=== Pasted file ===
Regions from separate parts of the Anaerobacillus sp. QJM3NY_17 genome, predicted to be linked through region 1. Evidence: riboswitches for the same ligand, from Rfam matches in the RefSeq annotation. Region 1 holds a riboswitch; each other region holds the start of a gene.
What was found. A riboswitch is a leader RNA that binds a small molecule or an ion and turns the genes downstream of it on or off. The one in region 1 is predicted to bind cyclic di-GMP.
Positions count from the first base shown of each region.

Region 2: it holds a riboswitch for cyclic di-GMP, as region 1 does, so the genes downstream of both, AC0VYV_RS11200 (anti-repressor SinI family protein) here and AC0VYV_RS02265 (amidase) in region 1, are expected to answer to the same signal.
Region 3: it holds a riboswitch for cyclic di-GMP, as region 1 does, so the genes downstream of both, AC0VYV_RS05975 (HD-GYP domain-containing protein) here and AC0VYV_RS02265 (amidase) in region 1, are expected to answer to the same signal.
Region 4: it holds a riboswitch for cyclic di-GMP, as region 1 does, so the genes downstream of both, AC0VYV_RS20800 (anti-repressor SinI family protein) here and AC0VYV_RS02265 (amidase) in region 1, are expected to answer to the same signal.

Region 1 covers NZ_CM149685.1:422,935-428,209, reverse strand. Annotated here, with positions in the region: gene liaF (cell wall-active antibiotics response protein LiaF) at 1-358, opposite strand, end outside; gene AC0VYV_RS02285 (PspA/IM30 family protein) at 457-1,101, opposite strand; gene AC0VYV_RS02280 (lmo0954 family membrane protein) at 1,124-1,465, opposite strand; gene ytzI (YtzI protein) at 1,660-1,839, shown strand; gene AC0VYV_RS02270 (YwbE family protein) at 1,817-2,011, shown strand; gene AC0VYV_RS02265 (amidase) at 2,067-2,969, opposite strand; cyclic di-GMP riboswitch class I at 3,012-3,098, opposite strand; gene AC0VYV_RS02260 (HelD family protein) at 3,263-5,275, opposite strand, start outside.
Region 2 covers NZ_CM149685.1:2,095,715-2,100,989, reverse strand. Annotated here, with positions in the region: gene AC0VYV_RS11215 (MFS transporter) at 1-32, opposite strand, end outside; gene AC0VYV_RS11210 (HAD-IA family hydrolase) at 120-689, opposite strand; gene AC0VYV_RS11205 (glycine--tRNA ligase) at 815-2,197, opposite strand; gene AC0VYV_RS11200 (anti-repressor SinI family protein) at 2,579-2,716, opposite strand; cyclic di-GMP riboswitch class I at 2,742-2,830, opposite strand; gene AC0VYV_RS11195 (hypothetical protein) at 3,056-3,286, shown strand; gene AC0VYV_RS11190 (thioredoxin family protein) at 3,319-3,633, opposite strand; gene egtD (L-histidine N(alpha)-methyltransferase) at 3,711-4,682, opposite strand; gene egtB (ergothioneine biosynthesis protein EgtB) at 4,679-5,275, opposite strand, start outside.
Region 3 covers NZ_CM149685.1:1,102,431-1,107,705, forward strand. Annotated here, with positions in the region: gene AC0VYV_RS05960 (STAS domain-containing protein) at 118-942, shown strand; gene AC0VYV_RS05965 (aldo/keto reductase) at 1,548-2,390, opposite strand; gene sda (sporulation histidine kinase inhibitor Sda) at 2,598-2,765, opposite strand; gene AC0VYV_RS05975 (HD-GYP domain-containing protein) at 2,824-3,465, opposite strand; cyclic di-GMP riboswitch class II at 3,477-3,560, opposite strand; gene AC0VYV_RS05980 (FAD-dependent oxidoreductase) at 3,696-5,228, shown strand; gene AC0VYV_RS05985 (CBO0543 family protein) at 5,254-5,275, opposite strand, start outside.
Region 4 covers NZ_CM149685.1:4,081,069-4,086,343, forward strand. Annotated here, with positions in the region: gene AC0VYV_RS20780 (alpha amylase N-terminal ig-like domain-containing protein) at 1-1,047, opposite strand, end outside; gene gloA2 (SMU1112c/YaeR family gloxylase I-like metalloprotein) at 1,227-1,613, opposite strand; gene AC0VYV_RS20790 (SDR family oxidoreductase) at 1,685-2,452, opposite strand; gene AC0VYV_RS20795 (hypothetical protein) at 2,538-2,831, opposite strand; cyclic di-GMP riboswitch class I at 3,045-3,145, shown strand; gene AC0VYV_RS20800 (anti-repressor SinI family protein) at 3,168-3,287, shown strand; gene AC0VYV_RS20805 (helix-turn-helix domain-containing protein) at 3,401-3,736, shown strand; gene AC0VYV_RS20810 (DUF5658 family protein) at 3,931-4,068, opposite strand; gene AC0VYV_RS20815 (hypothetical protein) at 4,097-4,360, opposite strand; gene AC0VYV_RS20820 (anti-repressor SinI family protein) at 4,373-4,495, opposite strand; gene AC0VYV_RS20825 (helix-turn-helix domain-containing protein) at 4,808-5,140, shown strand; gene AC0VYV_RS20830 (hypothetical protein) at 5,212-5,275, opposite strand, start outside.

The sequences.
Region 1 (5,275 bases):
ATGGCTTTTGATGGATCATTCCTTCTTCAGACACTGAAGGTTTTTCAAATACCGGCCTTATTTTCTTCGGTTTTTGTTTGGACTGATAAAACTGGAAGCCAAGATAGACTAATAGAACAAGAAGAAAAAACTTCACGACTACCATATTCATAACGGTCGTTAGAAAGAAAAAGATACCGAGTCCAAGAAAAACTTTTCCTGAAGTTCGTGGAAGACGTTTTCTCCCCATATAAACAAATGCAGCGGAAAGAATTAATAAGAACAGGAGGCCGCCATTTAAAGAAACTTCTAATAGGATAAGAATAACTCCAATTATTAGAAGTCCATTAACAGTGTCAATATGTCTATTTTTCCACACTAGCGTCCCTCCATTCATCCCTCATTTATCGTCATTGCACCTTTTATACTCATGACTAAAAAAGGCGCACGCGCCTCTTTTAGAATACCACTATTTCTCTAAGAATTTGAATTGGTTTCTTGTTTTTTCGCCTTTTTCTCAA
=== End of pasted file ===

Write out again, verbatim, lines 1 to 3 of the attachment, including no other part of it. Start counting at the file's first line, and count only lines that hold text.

Regions from separate parts of the Anaerobacillus sp. QJM3NY_17 genome, predicted to be linked through region 1. Evidence: riboswitches for the same ligand, from Rfam matches in the RefSeq annotation. Region 1 holds a riboswitch; each other region holds the start of a gene.
What was found. A riboswitch is a leader RNA that binds a small molecule or an ion and turns the genes downstream of it on or off. The one in region 1 is predicted to bind cyclic di-GMP.
Positions count from the first base shown of each region.